The Springfield-Greene County Health Department is alerting the public about a potential local health threat and outlining plans in place for people affected.
Health officials have been notified of an individual recently diagnosed with Hepatitis A who had been working at a Springfield area Red Robin while possibly contagious. As many as 5,000 people are at risk of exposure, according to a CNN report.
Out of an abundance of caution, the Health Department is recommending individuals who ate at the Red Robin restaurant at 3720 S. Glenstone Avenue from May 8 to May 16 to contact their healthcare provider.
For patrons who have not been vaccinated, the Health Department has set up a vaccination clinic which will take place at Remington’s at 1655 W. Republic Road. While this clinic will be open to the public, the Health Department recommends individuals who are pregnant or have compromised immune systems visit their doctor for guidance.
Vaccinations will be provided starting May 22 at 11 am to 6 pm and will continue May 23 from 7 a.m. to noon.
Mercy will also offer vaccinations at the Smith Glynn Callaway Clinic at 3231 S. National on May 24-26 from noon to 4 p.m. For more infectious disease news and information, visit and “like” the Infectious Disease News Facebook page.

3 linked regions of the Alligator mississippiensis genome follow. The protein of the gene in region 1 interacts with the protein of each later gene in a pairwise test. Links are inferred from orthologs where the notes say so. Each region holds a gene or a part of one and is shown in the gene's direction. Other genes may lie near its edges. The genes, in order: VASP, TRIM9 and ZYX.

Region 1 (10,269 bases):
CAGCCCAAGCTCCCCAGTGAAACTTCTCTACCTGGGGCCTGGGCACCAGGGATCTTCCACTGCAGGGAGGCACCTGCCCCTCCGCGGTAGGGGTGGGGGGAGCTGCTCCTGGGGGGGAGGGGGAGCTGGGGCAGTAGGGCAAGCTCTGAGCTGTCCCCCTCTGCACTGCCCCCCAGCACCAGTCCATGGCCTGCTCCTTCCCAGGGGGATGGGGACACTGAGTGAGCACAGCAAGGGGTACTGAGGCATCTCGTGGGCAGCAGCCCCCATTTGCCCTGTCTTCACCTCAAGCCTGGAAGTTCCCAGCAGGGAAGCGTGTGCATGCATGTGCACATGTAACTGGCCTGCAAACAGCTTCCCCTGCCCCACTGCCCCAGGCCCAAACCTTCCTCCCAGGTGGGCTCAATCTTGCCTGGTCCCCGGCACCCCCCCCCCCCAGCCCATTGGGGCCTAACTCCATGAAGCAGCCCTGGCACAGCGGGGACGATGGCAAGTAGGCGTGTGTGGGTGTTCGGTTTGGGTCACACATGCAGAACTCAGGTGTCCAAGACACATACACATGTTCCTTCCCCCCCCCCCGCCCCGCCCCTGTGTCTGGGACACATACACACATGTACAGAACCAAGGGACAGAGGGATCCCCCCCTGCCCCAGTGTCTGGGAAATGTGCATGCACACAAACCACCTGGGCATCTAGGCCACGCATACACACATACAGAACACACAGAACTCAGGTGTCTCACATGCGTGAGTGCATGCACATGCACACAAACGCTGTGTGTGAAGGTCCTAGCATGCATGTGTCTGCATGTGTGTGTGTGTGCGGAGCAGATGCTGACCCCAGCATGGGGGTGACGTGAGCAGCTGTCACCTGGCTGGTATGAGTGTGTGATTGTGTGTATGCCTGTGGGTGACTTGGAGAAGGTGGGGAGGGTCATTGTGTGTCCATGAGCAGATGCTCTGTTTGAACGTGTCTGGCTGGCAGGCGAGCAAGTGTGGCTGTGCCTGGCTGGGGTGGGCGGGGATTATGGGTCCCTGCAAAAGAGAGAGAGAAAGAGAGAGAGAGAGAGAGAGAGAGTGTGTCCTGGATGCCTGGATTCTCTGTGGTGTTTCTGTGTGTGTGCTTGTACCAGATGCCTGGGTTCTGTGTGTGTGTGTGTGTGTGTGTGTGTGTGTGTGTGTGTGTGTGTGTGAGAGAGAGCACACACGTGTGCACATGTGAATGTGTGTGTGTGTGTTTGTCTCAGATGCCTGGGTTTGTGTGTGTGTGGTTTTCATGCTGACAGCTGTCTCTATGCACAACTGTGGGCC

According to the Centers for Disease Control and Prevention, Hepatitis A is a contagious liver disease that results from infection with the Hepatitis A virus. It can range in severity from a mild illness lasting a few weeks to a severe illness lasting several months.
Hepatitis A is usually spread when a person ingests fecal matter, even in microscopic amounts, from contact with objects, food, or drinks contaminated by feces or stool from an infected person.
Not everyone has symptoms. If symptoms develop, they usually appear 2 to 6 weeks after becoming infected and can include fever, fatigue, loss of appetite, nausea, vomiting, abdominal pain, dark urine and jaundice.
There is no specific treatment once symptoms appear, but a vaccination can help lessen the effects of the disease if given within 14 days of exposure.
The best way to control the spread of hepatitis A and many other illnesses is through proper hand washing, especially after using the restroom, changing diapers, and before eating or preparing food. Hand washing should include 20 seconds of vigorous soaping of all parts of the hands, especially between fingers and under fingernails.